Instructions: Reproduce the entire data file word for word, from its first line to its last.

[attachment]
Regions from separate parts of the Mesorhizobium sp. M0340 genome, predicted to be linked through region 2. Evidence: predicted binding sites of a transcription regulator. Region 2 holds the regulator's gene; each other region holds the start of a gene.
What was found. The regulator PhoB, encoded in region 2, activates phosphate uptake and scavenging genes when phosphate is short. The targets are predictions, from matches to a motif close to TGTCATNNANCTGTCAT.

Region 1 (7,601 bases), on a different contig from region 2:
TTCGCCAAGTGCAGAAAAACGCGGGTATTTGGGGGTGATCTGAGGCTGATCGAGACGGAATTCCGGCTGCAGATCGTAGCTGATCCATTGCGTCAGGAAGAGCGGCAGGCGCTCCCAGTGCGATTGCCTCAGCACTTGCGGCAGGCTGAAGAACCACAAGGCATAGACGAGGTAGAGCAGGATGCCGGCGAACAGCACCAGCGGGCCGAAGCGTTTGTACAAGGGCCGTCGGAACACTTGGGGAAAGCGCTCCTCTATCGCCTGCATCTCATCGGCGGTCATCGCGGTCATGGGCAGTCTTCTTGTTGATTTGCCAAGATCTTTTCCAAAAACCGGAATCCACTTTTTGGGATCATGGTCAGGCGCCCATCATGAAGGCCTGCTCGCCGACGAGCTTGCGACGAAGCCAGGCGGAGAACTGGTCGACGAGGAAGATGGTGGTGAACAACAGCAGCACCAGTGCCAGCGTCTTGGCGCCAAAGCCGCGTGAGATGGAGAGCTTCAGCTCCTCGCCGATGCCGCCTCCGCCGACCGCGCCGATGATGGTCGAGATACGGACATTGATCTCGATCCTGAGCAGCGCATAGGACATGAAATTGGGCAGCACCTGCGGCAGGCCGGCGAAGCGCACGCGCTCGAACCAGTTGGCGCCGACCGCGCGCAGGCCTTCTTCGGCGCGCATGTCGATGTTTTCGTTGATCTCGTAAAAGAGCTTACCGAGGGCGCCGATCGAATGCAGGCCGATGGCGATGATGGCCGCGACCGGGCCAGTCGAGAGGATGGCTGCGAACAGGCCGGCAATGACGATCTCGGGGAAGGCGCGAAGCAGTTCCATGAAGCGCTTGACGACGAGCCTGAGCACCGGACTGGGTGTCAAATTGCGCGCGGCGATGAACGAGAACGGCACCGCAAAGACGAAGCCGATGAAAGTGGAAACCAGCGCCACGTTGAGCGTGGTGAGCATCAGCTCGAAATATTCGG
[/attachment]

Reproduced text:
Regions from separate parts of the Mesorhizobium sp. M0340 genome, predicted to be linked through region 2. Evidence: predicted binding sites of a transcription regulator. Region 2 holds the regulator's gene; each other region holds the start of a gene.
What was found. The regulator PhoB, encoded in region 2, activates phosphate uptake and scavenging genes when phosphate is short. The targets are predictions, from matches to a motif close to TGTCATNNANCTGTCAT.

Region 1 (7,601 bases), on a different contig from region 2:
TTCGCCAAGTGCAGAAAAACGCGGGTATTTGGGGGTGATCTGAGGCTGATCGAGACGGAATTCCGGCTGCAGATCGTAGCTGATCCATTGCGTCAGGAAGAGCGGCAGGCGCTCCCAGTGCGATTGCCTCAGCACTTGCGGCAGGCTGAAGAACCACAAGGCATAGACGAGGTAGAGCAGGATGCCGGCGAACAGCACCAGCGGGCCGAAGCGTTTGTACAAGGGCCGTCGGAACACTTGGGGAAAGCGCTCCTCTATCGCCTGCATCTCATCGGCGGTCATCGCGGTCATGGGCAGTCTTCTTGTTGATTTGCCAAGATCTTTTCCAAAAACCGGAATCCACTTTTTGGGATCATGGTCAGGCGCCCATCATGAAGGCCTGCTCGCCGACGAGCTTGCGACGAAGCCAGGCGGAGAACTGGTCGACGAGGAAGATGGTGGTGAACAACAGCAGCACCAGTGCCAGCGTCTTGGCGCCAAAGCCGCGTGAGATGGAGAGCTTCAGCTCCTCGCCGATGCCGCCTCCGCCGACCGCGCCGATGATGGTCGAGATACGGACATTGATCTCGATCCTGAGCAGCGCATAGGACATGAAATTGGGCAGCACCTGCGGCAGGCCGGCGAAGCGCACGCGCTCGAACCAGTTGGCGCCGACCGCGCGCAGGCCTTCTTCGGCGCGCATGTCGATGTTTTCGTTGATCTCGTAAAAGAGCTTACCGAGGGCGCCGATCGAATGCAGGCCGATGGCGATGATGGCCGCGACCGGGCCAGTCGAGAGGATGGCTGCGAACAGGCCGGCAATGACGATCTCGGGGAAGGCGCGAAGCAGTTCCATGAAGCGCTTGACGACGAGCCTGAGCACCGGACTGGGTGTCAAATTGCGCGCGGCGATGAACGAGAACGGCACCGCAAAGACGAAGCCGATGAAAGTGGAAACCAGCGCCACGTTGAGCGTGGTGAGCATCAGCTCGAAATATTCGG